GST-ARN, GST-ARA67/PAT1 fusion proteins, and GST control protein were expressed in Escherichia coli BL21(DE3)pLysS bacterial strain (Stratagene) and purified with glutathione-Sepharose beads as instructed by the manufacturer (Amersham Pharmacia). In vitro [35S]methionine-labeled AR, ARN, AR DNA-binding domain, AR ligand-binding domain, and ARA67/PAT1 proteins were generated with TNT-coupled reticulocyte lysate systems (Promega). For in vitro interactions, mixtures of glutathione bead-bound GST fusion proteins and 5 μl of [35S]methionine-labeled input proteins in 100 μl of interaction buffer (20 mM Tris, pH 8.0, 60 mM NaCl, 6 mM MgCl2, 1 mM EDTA, 0.05% Nonidet P-40, 1 μM dithiothreitol, 8% glycerol, and 1 mM phenylmethylsulfonyl fluoride) were incubated in the presence or absence of 10 μM dihydrotestosterone (DHT) on a rotating disk at 4°C for 2 h. After washing with NETN buffer (20 mM Tris, pH 8.0, 100 mM NaCl, 6 mM MgCl2, 1 mM EDTA, 0.5% Nonidet P-40, 1 mM dithiothreitol, 8% glycerol, and 1 mM phenylmethylsulfonyl fluoride) four times, the bound proteins were separated by sodium dodecyl sulfate-8 to 13% polyacrylamide gel electrophoresis (SDS-PAGE) and visualized by autoradiography.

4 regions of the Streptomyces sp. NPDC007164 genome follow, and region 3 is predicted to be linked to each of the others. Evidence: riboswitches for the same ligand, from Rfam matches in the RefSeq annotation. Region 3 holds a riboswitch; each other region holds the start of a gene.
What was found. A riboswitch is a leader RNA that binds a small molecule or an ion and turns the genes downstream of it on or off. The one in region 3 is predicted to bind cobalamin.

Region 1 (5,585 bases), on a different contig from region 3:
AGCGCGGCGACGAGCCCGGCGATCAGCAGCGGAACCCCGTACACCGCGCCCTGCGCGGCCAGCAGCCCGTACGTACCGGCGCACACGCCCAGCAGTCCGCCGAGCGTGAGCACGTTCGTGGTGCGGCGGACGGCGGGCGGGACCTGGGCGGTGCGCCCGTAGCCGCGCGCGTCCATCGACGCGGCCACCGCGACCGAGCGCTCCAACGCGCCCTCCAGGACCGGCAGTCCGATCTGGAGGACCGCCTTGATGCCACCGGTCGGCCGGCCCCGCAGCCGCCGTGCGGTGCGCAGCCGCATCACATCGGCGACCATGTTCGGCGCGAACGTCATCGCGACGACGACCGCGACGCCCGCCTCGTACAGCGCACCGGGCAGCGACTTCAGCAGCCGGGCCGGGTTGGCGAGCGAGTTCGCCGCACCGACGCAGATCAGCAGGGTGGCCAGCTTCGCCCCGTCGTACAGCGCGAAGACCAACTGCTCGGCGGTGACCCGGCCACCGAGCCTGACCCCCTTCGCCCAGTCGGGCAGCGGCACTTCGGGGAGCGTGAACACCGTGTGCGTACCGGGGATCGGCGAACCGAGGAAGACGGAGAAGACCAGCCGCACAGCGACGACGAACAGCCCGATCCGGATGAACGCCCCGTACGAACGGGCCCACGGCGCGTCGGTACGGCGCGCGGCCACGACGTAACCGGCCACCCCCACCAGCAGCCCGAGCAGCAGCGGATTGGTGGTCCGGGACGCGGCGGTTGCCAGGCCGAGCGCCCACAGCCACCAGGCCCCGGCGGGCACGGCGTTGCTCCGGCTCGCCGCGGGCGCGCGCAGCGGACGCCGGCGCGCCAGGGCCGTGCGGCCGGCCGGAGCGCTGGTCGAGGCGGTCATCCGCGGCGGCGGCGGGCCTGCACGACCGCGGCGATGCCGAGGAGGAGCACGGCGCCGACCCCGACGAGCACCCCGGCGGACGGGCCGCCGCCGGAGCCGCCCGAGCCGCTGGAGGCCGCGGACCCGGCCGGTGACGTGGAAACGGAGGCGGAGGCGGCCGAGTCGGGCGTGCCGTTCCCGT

In multiple-tissue Northern blotting, the Human MTN Blot (Clontech, catalog 7760-1) was hybridized with a 32P-labeled cDNA probe covering amino acid residues 8 to 140 of ARA67/PAT1. The blot was subsequently probed with a β-actin cDNA probe. In cell line Northern blotting, total RNA was extracted from 13 cultured cell lines as indicated with Trizol reagent (Gibco) and 20 μg of each total RNA was transferred onto nylon membranes for Northern blotting. The RNA bound to the membrane was hybridized with the ARA67/PAT1 cDNA probe described above. 18S RNA was used as the RNA loading control.
Protein samples collected from the cells were separated on SDS-8% PAGE and transferred to nitrocellulose membranes. Membranes were blocked with 5% nonfat milk in TBST buffer (150 mM NaCl, 10 mM Tris, pH 8.0, and 0.5% Tween 20) at room temperature for 1 h. Then the membranes were immunoblotted with primary antibodies for 2 h at room temperature or overnight at 4°C, followed by incubation with secondary antibodies for 1 h at room temperature. Blots were developed with the AP color developing reagents (Bio-Rad) or the ECL-Plus reagent (Amersham).